St. Pete mayor agrees to max $42m payment from Rays for leaving town early

St. Petersburg Mayor Rick Kriseman has scheduled a 10 am news conference today to announce his agreement on a lease amendment to allow Tampa Bay Rays owner Stuart Sternberg to explore sites in Hillsborough County (which is where Tampa is, not where St. Pete is) for a new stadium. In exchange for letting the Rays out of the “can’t even think about a new stadium” clause of their lease, St. Petersburg would receive:

Payments would be based on how many years remain on the Trop lease if the Rays leave, starting at $4 million a season until December 2018, dropping to $3 million a season from 2019 to 2022 and $2 million from 2023 through 2026.

The Rays would have to make any remaining bond payments on the Trop, about $2 million a year. The city would cover demolition expenses.

(That’s from the Tampa Bay Times. You can read the full MOU here.)

So wait, St. Petersburg wouldn’t get any actual “exploratory fee” out of the deal immediately, just money if the Rays end up leaving before their lease is up? Since the earliest the team could possibly get a new Hillsborough stadium open would have to be the 2018 season, by my count that means a maximum of $24 million that Sternberg would have to pay to leave St. Pete early, plus $18 million in remaining bond payments.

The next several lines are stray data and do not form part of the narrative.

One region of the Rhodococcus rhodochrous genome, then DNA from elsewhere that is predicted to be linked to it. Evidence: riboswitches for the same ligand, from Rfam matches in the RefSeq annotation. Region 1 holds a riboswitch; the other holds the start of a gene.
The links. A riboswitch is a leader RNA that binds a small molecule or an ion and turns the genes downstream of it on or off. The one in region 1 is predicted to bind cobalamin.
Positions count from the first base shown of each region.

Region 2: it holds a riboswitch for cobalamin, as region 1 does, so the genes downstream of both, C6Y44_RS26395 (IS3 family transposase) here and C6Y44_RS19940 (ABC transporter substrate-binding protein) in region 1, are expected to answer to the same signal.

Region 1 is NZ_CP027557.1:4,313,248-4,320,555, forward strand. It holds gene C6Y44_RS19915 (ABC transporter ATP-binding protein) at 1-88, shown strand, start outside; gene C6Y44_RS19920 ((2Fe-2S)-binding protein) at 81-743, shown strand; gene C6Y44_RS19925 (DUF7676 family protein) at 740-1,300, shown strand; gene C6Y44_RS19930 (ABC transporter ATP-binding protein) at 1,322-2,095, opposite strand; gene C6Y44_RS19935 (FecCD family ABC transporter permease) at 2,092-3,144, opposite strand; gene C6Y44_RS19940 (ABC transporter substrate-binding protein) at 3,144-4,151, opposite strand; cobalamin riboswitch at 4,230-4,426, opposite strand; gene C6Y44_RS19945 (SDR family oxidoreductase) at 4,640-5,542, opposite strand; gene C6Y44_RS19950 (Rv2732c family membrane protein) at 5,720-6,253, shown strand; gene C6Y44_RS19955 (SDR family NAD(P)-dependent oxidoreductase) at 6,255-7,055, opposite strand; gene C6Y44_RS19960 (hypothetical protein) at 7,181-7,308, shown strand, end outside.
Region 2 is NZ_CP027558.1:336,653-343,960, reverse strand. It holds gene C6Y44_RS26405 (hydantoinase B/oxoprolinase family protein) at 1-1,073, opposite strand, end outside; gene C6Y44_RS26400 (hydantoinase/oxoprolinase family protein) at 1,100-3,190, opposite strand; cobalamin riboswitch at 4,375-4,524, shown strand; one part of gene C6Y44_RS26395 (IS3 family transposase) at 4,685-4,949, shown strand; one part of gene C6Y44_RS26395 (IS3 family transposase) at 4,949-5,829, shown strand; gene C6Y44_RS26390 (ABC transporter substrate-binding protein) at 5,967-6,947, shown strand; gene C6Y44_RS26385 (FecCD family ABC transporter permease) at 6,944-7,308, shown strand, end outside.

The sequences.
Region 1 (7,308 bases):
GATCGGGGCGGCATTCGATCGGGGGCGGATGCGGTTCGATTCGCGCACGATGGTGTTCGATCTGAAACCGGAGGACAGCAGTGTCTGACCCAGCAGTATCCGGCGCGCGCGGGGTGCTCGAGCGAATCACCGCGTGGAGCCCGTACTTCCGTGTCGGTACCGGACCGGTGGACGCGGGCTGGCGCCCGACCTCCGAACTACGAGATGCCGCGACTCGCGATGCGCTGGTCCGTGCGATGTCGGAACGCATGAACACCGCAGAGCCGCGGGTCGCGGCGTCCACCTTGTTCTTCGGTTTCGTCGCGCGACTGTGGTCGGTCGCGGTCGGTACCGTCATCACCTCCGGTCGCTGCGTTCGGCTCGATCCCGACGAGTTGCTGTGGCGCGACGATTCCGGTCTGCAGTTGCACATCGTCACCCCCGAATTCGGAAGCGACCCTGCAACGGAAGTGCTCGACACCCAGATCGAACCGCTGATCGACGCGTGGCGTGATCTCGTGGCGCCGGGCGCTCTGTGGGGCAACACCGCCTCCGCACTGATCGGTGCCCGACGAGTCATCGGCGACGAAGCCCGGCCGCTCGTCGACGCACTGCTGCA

Given that the Rays would have had to pay to break their lease regardless, on top of paying to get out of the no-looking-elsewhere deal, this seems awfully generous of Kriseman; Shadow of the Stadium’s Noah Pransky speculates that the mayor “must have felt his leverage was limited and the benefit of securing a deal now outweighed the risk of continued negotiation,” which sounds a lot like the reasoning being used to defend Billy Beane’s winter of trading everything not nailed down for a bucket of spare parts.

There is some upside to this deal for St. Petersburg: By making the Rays Tampa’s problem and potentially freeing up the land under Tropicana Field for development that’s active more than 81 days a year (giving Rays games the benefit of the doubt for being considered “activity”), it should more than offset any losses to the city from not having Rays fans drive across the bridge and buy hot dogs each summer. The question is more whether Kriseman, given Sternberg’s desperation to flee across the bay, got the best deal he could have swung — though given that Pransky reports that the St. Pete city council is  ready to rubber-stamp this on Thursday, it sounds like everyone concerned feels like they just want to arrange a payout now, and sit back and let Hillsborough County fight about this from now on.

Pransky will be live-tweeting the press conference starting at 10 am Eastern, so follow him there for further updates.


One comment on “St. Pete mayor agrees to max $42m payment from Rays for leaving town early

  1. If the Rays stay in the Tampa Bay area, this will not end well for taxpayers — either in Tampa/Hillsborough county of in St. Petersburg/Pinnelas county.

    On the other hand, if the team ends up moving to greener pastures better, the local bigwigs will feel bad for a year of two and the region as a whole will be better off focusing its attention on projects with a better payoff to investment ratio.